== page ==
Regulation of Bile Release

Normally bile does not enter the duodenum until cholecystokinin stimulates the gallbladder to contract. The intestinal mucosa releases this hormone in response to proteins and fats in the small intestine. The hepatopancreatic sphincter usually remains contracted until a peristaltic wave in the duodenal wall approaches it. Then the sphincter relaxes, and bile is squirted into the duodenum.

Functions of Bile Salts

Bile salts aid digestive enzymes. Bile salts affect fat globules (clumped molecules of fats) much like a soap or detergent would affect them. That is, bile salts break fat globules into smaller droplets that are more soluble in water. This action, called emulsification, greatly increases the total surface area of the fatty substance. The resulting fat droplets disperse in water. Fat-splitting enzymes (lipases) can then digest the fat molecules more effectively. Bile salts also enhance absorption of fatty acids, cholesterol, and the fat-soluble vitamins A, D, E, and K.

Low levels of bile salts result in poor lipid absorption and vitamin deficiencies.

What does AST mean in a blood test

The AST blood test is usually used to detect liver damage. AST blood test is often ordered in conjunction with another liver enzyme, alanine aminotransferase (ALT), or as part of a liver panel or comprehensive metabolic panel to screen for and/or help diagnose liver disorders.

AST and ALT (alanine aminotransferase) are considered to be two of the most important tests to detect liver injury, although ALT (alanine aminotransferase) is more specific for the liver than is AST and is more commonly increased than is AST. Sometimes AST is compared directly to ALT and an AST/ALT ratio is calculated. This ratio may be used to distinguish between different causes of liver damage and to distinguish liver injury from damage to heart or muscle.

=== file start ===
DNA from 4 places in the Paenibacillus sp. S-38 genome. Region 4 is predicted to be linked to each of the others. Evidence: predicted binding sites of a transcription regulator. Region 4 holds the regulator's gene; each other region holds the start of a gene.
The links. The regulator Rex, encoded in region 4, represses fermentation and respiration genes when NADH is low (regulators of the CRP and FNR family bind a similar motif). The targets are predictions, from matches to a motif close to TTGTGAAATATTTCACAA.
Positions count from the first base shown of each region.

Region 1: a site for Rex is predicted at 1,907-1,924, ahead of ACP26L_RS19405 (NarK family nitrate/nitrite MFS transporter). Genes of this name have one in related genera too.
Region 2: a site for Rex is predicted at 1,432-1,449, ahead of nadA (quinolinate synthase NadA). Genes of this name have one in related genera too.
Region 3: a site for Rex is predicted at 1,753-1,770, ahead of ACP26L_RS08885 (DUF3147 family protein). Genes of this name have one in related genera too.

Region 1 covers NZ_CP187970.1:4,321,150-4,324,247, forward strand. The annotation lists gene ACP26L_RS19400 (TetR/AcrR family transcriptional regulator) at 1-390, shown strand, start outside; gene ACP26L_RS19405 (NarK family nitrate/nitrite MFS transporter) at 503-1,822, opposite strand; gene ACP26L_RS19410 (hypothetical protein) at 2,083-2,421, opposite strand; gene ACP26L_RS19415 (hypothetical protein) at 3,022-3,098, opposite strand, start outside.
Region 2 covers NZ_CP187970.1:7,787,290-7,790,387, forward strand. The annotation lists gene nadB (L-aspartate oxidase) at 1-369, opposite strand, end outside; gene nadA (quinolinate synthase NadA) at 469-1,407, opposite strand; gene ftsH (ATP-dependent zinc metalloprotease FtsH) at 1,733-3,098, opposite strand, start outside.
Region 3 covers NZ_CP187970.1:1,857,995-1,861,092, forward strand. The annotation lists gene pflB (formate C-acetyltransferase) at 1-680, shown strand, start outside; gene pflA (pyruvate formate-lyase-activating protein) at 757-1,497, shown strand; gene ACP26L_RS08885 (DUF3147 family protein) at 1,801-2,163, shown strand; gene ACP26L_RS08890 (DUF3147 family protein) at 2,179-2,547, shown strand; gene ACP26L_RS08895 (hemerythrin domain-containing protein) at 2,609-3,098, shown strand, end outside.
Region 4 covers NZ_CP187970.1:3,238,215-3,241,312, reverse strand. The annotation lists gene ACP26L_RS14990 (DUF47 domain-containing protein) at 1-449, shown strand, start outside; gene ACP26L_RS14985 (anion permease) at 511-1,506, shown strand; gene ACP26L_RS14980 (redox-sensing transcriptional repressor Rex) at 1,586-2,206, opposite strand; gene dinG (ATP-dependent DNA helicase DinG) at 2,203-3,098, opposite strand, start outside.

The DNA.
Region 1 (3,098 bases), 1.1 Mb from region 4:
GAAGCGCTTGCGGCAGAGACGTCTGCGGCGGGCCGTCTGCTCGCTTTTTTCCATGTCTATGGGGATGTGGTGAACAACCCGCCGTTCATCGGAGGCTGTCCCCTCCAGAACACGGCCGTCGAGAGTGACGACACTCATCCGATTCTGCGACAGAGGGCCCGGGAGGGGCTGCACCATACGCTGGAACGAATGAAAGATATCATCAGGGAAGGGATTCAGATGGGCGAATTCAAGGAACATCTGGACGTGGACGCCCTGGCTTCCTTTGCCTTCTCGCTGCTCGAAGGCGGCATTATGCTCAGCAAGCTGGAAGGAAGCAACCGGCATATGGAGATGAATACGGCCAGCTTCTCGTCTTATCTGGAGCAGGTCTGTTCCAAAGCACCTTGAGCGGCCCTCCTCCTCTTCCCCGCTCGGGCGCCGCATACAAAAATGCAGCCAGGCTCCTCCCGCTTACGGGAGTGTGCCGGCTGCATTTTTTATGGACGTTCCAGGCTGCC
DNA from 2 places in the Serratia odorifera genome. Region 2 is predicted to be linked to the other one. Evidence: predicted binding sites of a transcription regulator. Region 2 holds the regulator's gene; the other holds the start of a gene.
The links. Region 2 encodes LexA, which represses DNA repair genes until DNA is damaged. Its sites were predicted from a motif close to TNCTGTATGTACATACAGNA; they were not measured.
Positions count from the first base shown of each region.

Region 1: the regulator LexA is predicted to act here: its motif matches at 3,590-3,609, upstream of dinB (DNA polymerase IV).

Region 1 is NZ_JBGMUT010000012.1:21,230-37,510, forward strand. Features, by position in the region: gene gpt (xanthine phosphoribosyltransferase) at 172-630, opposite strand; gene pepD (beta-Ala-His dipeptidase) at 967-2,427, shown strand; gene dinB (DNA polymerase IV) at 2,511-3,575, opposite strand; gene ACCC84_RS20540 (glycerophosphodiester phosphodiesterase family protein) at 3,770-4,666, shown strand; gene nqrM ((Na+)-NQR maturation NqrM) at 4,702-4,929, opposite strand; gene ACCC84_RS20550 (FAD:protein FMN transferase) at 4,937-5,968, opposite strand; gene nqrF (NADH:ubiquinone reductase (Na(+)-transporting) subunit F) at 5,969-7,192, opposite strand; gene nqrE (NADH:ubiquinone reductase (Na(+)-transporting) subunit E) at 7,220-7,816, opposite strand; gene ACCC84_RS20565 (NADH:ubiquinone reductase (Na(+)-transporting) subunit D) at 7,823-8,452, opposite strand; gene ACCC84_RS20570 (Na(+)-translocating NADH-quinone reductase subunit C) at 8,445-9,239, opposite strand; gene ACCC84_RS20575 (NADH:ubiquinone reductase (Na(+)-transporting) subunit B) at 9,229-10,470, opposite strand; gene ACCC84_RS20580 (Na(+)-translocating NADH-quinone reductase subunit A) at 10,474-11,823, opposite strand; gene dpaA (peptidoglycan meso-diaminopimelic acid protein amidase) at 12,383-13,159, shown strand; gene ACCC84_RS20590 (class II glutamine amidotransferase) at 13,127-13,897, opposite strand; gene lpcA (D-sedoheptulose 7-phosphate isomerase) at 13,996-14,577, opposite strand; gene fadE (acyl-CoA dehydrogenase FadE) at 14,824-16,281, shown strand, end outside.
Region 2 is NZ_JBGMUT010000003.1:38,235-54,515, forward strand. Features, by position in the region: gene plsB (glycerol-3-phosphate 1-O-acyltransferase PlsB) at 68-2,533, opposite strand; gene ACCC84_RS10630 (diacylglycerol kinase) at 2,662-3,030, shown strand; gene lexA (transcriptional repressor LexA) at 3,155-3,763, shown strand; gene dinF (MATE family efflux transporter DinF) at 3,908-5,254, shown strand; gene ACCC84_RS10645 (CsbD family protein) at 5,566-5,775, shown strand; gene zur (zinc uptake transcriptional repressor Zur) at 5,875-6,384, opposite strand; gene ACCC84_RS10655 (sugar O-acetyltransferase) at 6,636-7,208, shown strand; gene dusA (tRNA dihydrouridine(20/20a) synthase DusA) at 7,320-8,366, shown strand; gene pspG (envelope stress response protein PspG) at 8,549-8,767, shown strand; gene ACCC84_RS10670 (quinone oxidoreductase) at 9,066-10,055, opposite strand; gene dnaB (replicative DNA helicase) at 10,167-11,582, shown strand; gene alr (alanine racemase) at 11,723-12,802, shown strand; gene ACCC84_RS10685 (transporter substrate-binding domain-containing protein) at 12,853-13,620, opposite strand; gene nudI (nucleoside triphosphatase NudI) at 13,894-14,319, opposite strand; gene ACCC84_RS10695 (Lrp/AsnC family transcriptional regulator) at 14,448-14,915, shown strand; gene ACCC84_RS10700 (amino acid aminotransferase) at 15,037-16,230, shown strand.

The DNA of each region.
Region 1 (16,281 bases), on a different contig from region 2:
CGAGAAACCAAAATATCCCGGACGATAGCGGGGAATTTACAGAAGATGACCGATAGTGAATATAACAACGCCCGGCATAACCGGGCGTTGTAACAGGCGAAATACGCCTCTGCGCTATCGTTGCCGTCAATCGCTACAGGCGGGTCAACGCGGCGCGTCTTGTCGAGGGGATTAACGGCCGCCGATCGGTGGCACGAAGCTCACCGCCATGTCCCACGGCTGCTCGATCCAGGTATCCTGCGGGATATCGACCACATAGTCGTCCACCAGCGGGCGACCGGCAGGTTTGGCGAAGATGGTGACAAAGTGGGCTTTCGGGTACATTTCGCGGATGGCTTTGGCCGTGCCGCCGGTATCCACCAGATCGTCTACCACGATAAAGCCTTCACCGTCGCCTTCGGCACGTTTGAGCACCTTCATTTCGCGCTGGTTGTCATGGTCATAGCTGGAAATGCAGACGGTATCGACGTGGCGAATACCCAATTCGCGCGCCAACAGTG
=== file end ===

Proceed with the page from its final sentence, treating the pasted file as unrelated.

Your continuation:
AST levels are often compared with results of other tests such as alkaline phosphatase (ALP), total protein, and bilirubin to help determine which form of liver disease is present.

AST is often measured to monitor treatment of persons with liver disease and may be ordered either by itself or along with other tests for this purpose.

Sometimes AST may be used to monitor people who are taking medications that are potentially toxic to the liver. If AST levels increase, then the person may be switched to another medication.

When is AST blood test ordered?

AST may be ordered as part of a comprehensive metabolic panel when someone has a routine health examination.

An AST test may be ordered along with several other tests when a person has signs and symptoms of a liver disorder. Some of these may include:

  • Weakness, fatigue
  • Loss of appetite
  • Nausea, vomiting
  • Abdominal swelling and/or pain
  • Jaundice
  • Dark urine, light-colored stool
  • Itching (pruritus)
  • Swelling in the legs and ankles
  • Tendency to bruise easily

AST may also be ordered, either by itself or with other tests, for people who are at an increased risk for liver disease since many people with mild liver damage will have no signs or symptoms. Some examples include:

  • Persons who might have been exposed to hepatitis viruses
  • Persons who are heavy drinkers
  • Persons who have a history of liver disease in their family
  • Persons taking drugs that can damage the liver
  • Persons who are overweight and/or have diabetes

When AST is used to monitor treatment of persons with liver disease, it may be ordered on a regular basis during the course of treatment to determine whether the therapy is effective.

AST liver test

AST blood test normal range: Normal AST is less than 42U/L [units per liter] (range 8 to 48 U/L). This result is typical for adult men. Normal results vary from laboratory to laboratory and might be slightly different for women and children. Hemolysis during collection or refrigeration of unseparated blood may cause an artefactual increase in AST.